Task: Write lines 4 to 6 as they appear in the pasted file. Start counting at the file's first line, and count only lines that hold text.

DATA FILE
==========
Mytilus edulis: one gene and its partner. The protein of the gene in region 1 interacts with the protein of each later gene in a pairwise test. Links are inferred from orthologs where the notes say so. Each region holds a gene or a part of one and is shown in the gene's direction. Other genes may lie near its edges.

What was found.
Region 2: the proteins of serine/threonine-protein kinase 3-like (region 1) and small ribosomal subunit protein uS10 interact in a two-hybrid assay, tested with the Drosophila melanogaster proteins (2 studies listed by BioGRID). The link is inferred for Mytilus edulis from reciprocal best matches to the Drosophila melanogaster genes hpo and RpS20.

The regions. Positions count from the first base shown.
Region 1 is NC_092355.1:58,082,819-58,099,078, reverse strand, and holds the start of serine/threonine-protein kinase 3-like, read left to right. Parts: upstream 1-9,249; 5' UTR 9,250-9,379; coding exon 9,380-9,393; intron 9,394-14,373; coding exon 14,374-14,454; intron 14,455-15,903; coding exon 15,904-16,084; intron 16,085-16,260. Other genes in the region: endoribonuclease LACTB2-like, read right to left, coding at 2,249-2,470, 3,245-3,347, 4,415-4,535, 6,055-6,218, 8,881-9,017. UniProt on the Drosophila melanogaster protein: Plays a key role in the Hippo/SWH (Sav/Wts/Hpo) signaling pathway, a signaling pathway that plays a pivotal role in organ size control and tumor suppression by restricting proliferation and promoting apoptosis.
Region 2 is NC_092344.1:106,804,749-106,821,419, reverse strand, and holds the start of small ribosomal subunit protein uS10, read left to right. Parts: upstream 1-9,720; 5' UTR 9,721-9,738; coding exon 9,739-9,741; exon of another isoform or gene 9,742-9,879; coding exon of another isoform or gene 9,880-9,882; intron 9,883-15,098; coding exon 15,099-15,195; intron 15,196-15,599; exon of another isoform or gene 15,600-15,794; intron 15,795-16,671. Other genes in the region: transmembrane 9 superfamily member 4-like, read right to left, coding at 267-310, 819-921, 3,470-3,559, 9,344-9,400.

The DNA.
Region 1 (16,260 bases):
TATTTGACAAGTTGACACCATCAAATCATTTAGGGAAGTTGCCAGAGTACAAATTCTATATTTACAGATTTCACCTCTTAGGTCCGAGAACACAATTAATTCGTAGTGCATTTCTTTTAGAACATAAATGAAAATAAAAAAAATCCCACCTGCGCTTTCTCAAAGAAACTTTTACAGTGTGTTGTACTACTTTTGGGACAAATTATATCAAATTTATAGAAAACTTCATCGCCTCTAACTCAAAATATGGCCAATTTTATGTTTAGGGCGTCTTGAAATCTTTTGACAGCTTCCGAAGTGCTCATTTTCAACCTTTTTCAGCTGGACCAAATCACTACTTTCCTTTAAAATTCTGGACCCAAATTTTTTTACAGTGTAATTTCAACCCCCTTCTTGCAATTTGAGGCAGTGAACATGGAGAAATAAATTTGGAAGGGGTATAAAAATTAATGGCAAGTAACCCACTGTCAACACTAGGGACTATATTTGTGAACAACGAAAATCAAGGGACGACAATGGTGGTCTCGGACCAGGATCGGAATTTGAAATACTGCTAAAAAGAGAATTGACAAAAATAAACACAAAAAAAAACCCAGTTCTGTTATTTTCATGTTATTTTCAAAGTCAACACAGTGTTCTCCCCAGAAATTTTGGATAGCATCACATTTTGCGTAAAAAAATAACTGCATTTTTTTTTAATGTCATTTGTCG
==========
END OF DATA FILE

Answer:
The regions. Positions count from the first base shown.
Region 1 is NC_092355.1:58,082,819-58,099,078, reverse strand, and holds the start of serine/threonine-protein kinase 3-like, read left to right. Parts: upstream 1-9,249; 5' UTR 9,250-9,379; coding exon 9,380-9,393; intron 9,394-14,373; coding exon 14,374-14,454; intron 14,455-15,903; coding exon 15,904-16,084; intron 16,085-16,260. Other genes in the region: endoribonuclease LACTB2-like, read right to left, coding at 2,249-2,470, 3,245-3,347, 4,415-4,535, 6,055-6,218, 8,881-9,017. UniProt on the Drosophila melanogaster protein: Plays a key role in the Hippo/SWH (Sav/Wts/Hpo) signaling pathway, a signaling pathway that plays a pivotal role in organ size control and tumor suppression by restricting proliferation and promoting apoptosis.
Region 2 is NC_092344.1:106,804,749-106,821,419, reverse strand, and holds the start of small ribosomal subunit protein uS10, read left to right. Parts: upstream 1-9,720; 5' UTR 9,721-9,738; coding exon 9,739-9,741; exon of another isoform or gene 9,742-9,879; coding exon of another isoform or gene 9,880-9,882; intron 9,883-15,098; coding exon 15,099-15,195; intron 15,196-15,599; exon of another isoform or gene 15,600-15,794; intron 15,795-16,671. Other genes in the region: transmembrane 9 superfamily member 4-like, read right to left, coding at 267-310, 819-921, 3,470-3,559, 9,344-9,400.